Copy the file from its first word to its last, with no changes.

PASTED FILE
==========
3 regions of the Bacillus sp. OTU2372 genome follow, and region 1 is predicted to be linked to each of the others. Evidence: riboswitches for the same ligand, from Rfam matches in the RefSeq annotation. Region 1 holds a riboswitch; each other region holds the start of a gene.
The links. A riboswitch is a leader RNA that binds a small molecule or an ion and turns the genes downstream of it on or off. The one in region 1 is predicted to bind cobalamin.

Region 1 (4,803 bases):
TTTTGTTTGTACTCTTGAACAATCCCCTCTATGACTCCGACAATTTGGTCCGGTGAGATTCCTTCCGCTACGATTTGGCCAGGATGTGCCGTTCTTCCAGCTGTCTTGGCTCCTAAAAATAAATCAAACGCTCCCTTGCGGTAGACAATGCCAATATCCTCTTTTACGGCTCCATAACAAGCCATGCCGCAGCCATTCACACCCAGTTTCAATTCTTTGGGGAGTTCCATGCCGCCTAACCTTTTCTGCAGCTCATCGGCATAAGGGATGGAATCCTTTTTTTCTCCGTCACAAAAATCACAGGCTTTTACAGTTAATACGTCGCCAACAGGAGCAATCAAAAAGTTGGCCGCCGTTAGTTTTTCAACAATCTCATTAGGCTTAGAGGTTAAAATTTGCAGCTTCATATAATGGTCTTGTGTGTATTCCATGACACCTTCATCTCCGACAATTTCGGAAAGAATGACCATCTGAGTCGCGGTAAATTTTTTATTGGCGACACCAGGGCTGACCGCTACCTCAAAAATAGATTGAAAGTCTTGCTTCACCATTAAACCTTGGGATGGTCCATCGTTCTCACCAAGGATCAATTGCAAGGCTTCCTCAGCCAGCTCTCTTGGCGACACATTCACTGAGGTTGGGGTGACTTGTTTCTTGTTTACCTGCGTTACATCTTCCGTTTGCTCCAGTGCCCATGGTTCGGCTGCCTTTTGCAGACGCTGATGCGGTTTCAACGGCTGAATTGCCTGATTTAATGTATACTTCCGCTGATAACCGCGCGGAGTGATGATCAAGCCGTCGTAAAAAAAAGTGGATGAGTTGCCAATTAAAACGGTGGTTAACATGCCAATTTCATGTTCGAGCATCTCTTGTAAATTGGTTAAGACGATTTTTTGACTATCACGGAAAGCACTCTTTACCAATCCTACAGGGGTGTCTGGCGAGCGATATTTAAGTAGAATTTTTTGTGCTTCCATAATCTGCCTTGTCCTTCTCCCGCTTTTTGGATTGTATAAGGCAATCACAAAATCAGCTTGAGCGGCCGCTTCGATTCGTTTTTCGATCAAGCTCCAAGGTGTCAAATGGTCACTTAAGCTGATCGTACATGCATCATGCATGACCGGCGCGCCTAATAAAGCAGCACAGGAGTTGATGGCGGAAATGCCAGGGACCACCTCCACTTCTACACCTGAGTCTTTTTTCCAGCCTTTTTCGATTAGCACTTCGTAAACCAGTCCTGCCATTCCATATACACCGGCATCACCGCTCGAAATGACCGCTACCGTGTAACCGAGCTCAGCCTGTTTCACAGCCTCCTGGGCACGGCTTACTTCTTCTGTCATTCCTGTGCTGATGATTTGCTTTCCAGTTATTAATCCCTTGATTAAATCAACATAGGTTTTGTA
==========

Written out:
3 regions of the Bacillus sp. OTU2372 genome follow, and region 1 is predicted to be linked to each of the others. Evidence: riboswitches for the same ligand, from Rfam matches in the RefSeq annotation. Region 1 holds a riboswitch; each other region holds the start of a gene.
The links. A riboswitch is a leader RNA that binds a small molecule or an ion and turns the genes downstream of it on or off. The one in region 1 is predicted to bind cobalamin.

Region 1 (4,803 bases):
TTTTGTTTGTACTCTTGAACAATCCCCTCTATGACTCCGACAATTTGGTCCGGTGAGATTCCTTCCGCTACGATTTGGCCAGGATGTGCCGTTCTTCCAGCTGTCTTGGCTCCTAAAAATAAATCAAACGCTCCCTTGCGGTAGACAATGCCAATATCCTCTTTTACGGCTCCATAACAAGCCATGCCGCAGCCATTCACACCCAGTTTCAATTCTTTGGGGAGTTCCATGCCGCCTAACCTTTTCTGCAGCTCATCGGCATAAGGGATGGAATCCTTTTTTTCTCCGTCACAAAAATCACAGGCTTTTACAGTTAATACGTCGCCAACAGGAGCAATCAAAAAGTTGGCCGCCGTTAGTTTTTCAACAATCTCATTAGGCTTAGAGGTTAAAATTTGCAGCTTCATATAATGGTCTTGTGTGTATTCCATGACACCTTCATCTCCGACAATTTCGGAAAGAATGACCATCTGAGTCGCGGTAAATTTTTTATTGGCGACACCAGGGCTGACCGCTACCTCAAAAATAGATTGAAAGTCTTGCTTCACCATTAAACCTTGGGATGGTCCATCGTTCTCACCAAGGATCAATTGCAAGGCTTCCTCAGCCAGCTCTCTTGGCGACACATTCACTGAGGTTGGGGTGACTTGTTTCTTGTTTACCTGCGTTACATCTTCCGTTTGCTCCAGTGCCCATGGTTCGGCTGCCTTTTGCAGACGCTGATGCGGTTTCAACGGCTGAATTGCCTGATTTAATGTATACTTCCGCTGATAACCGCGCGGAGTGATGATCAAGCCGTCGTAAAAAAAAGTGGATGAGTTGCCAATTAAAACGGTGGTTAACATGCCAATTTCATGTTCGAGCATCTCTTGTAAATTGGTTAAGACGATTTTTTGACTATCACGGAAAGCACTCTTTACCAATCCTACAGGGGTGTCTGGCGAGCGATATTTAAGTAGAATTTTTTGTGCTTCCATAATCTGCCTTGTCCTTCTCCCGCTTTTTGGATTGTATAAGGCAATCACAAAATCAGCTTGAGCGGCCGCTTCGATTCGTTTTTCGATCAAGCTCCAAGGTGTCAAATGGTCACTTAAGCTGATCGTACATGCATCATGCATGACCGGCGCGCCTAATAAAGCAGCACAGGAGTTGATGGCGGAAATGCCAGGGACCACCTCCACTTCTACACCTGAGTCTTTTTTCCAGCCTTTTTCGATTAGCACTTCGTAAACCAGTCCTGCCATTCCATATACACCGGCATCACCGCTCGAAATGACCGCTACCGTGTAACCGAGCTCAGCCTGTTTCACAGCCTCCTGGGCACGGCTTACTTCTTCTGTCATTCCTGTGCTGATGATTTGCTTTCCAGTTATTAATCCCTTGATTAAATCAACATAGGTTTTGTA